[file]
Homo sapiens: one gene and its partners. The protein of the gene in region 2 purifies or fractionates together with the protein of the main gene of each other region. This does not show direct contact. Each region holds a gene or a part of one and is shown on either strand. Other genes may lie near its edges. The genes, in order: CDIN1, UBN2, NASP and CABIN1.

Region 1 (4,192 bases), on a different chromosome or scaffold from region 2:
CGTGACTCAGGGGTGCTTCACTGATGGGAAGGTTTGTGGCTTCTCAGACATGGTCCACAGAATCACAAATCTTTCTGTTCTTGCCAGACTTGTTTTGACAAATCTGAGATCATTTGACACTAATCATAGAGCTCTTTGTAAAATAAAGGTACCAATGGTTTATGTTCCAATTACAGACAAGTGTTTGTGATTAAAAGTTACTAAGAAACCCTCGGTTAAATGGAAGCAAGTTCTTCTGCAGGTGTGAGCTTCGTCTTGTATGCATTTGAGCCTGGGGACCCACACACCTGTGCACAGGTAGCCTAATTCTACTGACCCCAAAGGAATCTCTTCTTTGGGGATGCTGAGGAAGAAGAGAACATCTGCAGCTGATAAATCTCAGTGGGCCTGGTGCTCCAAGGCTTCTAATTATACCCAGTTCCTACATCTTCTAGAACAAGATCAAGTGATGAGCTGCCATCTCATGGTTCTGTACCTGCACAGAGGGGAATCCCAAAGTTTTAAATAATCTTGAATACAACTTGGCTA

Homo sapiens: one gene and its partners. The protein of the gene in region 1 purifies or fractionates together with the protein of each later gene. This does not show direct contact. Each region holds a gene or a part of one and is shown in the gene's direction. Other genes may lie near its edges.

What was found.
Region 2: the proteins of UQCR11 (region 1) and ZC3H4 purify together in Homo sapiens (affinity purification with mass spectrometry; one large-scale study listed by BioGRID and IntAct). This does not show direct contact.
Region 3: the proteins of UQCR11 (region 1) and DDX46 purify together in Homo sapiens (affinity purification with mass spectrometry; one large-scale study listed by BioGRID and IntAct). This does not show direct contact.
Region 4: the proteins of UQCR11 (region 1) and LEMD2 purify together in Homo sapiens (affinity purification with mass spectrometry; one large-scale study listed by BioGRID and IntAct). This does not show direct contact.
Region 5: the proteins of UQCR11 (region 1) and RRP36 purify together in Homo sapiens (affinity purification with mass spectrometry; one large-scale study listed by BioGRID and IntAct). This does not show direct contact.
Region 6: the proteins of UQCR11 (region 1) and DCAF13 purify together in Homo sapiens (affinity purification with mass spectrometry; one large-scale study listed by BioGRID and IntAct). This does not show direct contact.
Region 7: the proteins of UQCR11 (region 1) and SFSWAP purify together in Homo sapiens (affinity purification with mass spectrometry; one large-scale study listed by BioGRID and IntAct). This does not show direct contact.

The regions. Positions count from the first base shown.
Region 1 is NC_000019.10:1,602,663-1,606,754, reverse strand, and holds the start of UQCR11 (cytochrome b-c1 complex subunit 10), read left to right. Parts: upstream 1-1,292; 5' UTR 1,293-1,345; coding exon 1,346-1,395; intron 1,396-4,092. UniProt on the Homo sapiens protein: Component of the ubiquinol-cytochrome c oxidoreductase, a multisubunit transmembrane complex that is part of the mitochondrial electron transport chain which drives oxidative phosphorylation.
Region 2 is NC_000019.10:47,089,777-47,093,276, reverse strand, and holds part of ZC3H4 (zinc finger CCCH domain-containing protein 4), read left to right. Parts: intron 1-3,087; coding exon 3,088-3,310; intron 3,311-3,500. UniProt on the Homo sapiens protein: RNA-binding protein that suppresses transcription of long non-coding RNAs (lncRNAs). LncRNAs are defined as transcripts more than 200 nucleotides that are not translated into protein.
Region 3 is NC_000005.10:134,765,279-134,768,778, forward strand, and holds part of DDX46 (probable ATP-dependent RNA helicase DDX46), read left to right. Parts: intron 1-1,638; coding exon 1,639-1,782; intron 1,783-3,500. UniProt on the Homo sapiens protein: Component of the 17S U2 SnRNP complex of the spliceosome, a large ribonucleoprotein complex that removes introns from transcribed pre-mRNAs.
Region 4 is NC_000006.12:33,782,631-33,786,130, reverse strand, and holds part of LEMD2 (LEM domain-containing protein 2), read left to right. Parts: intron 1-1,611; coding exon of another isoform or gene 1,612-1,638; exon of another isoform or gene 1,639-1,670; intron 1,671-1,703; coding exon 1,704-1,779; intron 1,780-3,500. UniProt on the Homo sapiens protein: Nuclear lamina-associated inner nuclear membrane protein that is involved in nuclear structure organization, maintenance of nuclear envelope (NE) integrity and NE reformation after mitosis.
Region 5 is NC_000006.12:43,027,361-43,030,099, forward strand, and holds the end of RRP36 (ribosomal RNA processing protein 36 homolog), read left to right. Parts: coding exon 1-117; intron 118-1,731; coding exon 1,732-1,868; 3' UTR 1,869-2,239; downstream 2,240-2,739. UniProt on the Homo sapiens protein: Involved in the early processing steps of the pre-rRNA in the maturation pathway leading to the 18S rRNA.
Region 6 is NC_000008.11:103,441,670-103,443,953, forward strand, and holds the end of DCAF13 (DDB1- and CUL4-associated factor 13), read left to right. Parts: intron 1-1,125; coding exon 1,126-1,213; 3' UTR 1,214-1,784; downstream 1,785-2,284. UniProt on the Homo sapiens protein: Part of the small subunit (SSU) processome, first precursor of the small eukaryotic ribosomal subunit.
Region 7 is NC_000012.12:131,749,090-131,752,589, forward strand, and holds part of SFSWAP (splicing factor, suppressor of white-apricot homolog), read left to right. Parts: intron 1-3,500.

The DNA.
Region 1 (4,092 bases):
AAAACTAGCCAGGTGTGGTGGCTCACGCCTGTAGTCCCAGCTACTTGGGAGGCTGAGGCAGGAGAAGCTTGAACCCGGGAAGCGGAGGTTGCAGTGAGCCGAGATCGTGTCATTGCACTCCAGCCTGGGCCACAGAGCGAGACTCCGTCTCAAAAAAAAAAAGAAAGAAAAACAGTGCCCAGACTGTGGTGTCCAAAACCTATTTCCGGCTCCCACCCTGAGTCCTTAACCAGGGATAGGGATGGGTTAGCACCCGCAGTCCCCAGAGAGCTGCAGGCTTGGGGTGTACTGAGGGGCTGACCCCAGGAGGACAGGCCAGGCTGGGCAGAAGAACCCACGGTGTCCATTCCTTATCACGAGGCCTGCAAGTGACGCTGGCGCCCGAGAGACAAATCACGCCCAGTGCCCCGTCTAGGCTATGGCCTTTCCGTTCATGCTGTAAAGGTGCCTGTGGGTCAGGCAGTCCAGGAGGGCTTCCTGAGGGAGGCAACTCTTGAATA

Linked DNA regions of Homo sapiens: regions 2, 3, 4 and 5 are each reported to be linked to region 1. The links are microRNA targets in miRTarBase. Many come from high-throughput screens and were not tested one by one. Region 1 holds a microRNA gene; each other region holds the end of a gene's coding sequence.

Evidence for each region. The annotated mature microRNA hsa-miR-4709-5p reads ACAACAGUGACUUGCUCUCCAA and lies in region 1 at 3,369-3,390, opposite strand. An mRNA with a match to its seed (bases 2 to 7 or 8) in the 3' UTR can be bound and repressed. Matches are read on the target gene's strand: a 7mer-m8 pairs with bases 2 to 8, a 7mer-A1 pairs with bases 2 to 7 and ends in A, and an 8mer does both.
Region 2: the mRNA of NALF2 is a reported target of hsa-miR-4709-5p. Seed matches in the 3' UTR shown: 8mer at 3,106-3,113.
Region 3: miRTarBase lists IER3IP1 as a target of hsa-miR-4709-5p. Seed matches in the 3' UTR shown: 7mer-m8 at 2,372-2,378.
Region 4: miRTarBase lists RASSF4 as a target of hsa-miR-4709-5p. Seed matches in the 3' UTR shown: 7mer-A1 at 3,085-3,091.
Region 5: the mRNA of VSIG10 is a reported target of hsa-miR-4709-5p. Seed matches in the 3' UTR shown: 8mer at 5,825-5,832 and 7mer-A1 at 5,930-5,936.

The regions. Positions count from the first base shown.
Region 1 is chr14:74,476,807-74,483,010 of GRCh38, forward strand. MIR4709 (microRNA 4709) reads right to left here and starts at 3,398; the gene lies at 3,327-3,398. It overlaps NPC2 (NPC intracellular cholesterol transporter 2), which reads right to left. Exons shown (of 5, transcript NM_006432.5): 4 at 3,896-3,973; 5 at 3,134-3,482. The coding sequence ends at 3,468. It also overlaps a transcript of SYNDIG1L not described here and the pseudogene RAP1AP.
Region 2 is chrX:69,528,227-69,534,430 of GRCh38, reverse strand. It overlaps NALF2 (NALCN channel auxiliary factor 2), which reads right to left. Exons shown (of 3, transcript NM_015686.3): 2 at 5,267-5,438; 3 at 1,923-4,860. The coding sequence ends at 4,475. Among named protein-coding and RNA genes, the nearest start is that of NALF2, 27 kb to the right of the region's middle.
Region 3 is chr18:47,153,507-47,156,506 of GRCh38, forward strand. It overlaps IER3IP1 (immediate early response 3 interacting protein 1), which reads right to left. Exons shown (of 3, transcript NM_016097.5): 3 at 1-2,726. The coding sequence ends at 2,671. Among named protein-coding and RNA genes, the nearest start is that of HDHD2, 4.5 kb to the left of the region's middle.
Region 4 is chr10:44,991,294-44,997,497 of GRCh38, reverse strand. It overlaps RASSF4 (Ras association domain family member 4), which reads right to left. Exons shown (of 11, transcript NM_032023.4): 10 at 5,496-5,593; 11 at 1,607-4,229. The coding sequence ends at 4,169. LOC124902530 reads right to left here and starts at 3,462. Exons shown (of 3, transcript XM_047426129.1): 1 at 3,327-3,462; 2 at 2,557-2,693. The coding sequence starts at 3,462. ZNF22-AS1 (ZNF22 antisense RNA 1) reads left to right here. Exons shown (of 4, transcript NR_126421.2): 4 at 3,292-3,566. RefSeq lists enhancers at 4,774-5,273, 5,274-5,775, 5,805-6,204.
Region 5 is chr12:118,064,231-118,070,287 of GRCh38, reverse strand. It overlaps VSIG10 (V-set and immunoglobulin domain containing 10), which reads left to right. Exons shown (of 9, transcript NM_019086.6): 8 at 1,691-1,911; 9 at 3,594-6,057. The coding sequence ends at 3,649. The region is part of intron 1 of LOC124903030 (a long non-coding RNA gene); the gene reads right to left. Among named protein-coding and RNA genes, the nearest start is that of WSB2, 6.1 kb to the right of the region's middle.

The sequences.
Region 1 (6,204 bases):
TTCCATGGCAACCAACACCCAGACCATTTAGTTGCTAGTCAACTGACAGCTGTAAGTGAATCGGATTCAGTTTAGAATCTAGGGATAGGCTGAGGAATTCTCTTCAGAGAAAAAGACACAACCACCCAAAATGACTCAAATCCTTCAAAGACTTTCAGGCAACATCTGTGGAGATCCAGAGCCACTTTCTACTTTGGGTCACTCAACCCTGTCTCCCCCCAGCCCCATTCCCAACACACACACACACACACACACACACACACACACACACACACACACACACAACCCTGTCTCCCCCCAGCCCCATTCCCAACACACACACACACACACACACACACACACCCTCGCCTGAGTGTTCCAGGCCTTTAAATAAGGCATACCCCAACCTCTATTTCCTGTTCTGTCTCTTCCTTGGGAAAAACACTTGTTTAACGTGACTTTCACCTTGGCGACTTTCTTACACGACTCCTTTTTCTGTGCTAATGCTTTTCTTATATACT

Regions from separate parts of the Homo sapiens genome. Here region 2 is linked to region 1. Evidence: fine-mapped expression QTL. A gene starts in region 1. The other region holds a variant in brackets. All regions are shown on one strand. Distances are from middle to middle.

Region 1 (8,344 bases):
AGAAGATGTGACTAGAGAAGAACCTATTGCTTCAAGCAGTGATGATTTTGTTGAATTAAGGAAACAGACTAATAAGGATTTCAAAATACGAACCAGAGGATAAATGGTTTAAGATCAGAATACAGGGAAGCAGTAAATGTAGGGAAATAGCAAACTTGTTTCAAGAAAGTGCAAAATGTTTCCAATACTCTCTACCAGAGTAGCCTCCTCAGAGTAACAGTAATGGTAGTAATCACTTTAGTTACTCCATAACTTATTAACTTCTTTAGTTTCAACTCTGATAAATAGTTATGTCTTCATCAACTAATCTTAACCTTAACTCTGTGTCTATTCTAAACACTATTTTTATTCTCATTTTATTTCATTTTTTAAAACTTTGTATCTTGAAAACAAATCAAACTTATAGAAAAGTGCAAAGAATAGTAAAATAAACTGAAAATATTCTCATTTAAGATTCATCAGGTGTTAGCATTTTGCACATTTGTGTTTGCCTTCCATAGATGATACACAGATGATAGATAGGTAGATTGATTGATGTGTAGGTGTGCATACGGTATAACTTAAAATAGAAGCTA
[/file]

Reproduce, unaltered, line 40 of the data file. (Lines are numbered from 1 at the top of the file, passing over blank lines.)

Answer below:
AGAAGATGTGACTAGAGAAGAACCTATTGCTTCAAGCAGTGATGATTTTGTTGAATTAAGGAAACAGACTAATAAGGATTTCAAAATACGAACCAGAGGATAAATGGTTTAAGATCAGAATACAGGGAAGCAGTAAATGTAGGGAAATAGCAAACTTGTTTCAAGAAAGTGCAAAATGTTTCCAATACTCTCTACCAGAGTAGCCTCCTCAGAGTAACAGTAATGGTAGTAATCACTTTAGTTACTCCATAACTTATTAACTTCTTTAGTTTCAACTCTGATAAATAGTTATGTCTTCATCAACTAATCTTAACCTTAACTCTGTGTCTATTCTAAACACTATTTTTATTCTCATTTTATTTCATTTTTTAAAACTTTGTATCTTGAAAACAAATCAAACTTATAGAAAAGTGCAAAGAATAGTAAAATAAACTGAAAATATTCTCATTTAAGATTCATCAGGTGTTAGCATTTTGCACATTTGTGTTTGCCTTCCATAGATGATACACAGATGATAGATAGGTAGATTGATTGATGTGTAGGTGTGCATACGGTATAACTTAAAATAGAAGCTA